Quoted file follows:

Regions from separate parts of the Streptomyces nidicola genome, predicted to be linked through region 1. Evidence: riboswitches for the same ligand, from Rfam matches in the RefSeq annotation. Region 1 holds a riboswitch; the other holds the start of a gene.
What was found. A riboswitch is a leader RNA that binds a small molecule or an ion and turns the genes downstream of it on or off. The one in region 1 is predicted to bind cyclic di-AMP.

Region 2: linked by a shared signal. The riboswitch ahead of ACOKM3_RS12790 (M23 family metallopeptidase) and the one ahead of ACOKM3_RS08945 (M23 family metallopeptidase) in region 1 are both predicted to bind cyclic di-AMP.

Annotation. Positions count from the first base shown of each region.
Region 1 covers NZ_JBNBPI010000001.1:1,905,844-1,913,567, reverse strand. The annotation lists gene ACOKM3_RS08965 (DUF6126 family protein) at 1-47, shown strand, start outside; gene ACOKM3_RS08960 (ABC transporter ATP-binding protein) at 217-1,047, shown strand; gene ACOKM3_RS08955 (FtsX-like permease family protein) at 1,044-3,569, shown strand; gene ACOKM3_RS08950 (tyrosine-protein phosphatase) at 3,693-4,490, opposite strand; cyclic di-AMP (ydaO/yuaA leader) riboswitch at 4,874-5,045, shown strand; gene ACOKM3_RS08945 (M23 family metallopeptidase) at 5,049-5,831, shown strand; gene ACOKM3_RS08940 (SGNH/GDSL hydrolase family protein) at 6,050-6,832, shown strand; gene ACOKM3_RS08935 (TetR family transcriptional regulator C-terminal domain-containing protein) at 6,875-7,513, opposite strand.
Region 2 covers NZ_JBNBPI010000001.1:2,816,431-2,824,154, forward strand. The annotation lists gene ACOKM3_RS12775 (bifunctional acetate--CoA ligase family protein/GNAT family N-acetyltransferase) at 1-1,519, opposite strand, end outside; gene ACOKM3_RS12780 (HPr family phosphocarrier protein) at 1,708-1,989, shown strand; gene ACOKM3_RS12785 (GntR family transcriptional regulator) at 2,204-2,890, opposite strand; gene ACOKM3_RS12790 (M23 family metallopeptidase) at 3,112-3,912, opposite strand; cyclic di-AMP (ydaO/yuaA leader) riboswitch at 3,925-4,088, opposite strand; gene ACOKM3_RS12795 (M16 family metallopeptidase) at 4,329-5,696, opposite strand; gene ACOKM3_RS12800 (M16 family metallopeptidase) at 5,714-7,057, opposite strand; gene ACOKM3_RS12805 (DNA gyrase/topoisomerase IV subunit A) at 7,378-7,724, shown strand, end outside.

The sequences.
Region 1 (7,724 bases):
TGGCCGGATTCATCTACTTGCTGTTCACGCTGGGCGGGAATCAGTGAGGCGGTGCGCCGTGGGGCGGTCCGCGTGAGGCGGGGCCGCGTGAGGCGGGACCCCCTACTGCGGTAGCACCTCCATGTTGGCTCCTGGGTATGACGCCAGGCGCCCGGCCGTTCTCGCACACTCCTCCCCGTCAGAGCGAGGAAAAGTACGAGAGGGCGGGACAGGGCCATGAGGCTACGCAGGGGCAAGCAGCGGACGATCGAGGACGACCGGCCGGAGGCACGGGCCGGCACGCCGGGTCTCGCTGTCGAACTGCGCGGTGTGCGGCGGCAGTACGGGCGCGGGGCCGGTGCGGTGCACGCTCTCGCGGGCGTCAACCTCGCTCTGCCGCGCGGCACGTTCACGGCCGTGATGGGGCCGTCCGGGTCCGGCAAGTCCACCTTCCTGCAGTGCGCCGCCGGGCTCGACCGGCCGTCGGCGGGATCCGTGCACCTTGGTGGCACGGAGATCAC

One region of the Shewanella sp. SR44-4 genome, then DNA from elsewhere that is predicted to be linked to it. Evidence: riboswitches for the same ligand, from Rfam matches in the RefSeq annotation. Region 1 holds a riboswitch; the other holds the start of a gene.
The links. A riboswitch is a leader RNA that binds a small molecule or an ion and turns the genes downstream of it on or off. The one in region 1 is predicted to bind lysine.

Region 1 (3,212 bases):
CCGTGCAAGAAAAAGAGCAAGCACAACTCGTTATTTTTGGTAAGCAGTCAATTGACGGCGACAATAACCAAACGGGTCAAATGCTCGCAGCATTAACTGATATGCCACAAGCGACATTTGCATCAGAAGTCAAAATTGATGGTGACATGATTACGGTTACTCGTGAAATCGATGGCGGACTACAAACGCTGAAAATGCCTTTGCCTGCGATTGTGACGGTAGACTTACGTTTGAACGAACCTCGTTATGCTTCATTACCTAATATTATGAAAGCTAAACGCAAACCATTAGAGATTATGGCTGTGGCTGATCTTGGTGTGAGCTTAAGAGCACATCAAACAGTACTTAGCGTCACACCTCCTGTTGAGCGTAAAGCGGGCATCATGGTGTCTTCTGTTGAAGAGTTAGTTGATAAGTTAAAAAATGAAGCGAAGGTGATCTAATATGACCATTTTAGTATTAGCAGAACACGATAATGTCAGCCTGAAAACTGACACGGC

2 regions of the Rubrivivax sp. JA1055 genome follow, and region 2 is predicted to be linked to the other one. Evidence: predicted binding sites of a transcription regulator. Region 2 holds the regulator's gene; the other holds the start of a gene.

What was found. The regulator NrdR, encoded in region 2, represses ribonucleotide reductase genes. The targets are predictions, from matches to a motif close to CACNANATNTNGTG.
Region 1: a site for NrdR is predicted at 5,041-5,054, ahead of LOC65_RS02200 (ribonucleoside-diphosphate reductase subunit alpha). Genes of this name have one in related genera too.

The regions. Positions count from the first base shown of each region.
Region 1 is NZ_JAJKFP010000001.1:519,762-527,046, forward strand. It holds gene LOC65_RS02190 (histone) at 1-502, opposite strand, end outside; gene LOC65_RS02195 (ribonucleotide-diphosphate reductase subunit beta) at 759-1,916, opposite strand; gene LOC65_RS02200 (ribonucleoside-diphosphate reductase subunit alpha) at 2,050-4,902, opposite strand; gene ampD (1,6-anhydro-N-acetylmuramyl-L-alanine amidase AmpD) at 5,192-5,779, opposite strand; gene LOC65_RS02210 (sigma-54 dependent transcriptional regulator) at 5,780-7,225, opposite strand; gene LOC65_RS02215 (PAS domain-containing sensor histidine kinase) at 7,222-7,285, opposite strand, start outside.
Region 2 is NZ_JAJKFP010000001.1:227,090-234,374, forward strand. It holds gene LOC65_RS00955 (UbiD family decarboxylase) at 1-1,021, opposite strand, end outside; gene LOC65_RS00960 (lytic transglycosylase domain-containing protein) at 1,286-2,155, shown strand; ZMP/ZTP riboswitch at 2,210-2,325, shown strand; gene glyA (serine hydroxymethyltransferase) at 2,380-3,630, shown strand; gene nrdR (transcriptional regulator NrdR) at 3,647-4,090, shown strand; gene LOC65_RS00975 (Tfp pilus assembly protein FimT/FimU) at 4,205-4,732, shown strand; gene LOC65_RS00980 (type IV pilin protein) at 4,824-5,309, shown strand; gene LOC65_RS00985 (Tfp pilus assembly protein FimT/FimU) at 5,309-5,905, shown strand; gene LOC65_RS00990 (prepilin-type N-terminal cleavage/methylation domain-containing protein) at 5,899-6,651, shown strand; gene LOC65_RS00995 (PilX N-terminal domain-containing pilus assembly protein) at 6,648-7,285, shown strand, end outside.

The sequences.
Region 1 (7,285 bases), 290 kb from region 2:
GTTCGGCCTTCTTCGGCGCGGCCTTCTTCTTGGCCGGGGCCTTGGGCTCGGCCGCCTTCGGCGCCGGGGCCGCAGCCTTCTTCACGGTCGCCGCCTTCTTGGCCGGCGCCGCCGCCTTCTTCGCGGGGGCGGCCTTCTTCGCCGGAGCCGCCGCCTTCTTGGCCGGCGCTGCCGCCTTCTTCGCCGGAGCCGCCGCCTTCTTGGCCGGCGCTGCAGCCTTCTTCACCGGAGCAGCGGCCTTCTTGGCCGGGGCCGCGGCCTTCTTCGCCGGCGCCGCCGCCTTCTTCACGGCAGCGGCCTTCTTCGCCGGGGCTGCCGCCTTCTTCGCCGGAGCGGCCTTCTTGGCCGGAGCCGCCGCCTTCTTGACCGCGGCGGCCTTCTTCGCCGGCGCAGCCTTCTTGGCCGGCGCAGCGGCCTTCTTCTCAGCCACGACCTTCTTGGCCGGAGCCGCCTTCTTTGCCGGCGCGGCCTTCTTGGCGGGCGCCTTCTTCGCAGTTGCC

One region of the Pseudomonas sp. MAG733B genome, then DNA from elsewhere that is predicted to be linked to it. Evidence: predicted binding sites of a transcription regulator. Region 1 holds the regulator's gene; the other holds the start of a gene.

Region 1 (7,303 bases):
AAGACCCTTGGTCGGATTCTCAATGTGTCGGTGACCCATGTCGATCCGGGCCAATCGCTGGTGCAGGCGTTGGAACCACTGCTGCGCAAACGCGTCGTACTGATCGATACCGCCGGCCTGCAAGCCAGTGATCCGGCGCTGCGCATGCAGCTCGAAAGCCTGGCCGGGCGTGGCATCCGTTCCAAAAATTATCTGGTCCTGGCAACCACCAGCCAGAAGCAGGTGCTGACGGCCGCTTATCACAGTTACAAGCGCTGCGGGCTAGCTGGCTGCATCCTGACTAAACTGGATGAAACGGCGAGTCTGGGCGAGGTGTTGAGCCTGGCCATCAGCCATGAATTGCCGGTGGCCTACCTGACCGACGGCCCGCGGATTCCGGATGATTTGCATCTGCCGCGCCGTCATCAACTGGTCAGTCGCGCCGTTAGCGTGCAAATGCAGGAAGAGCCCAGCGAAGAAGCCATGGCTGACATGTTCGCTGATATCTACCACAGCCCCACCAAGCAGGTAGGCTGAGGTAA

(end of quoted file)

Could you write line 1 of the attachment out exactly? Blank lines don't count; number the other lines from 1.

Regions from separate parts of the Streptomyces nidicola genome, predicted to be linked through region 1. Evidence: riboswitches for the same ligand, from Rfam matches in the RefSeq annotation. Region 1 holds a riboswitch; the other holds the start of a gene.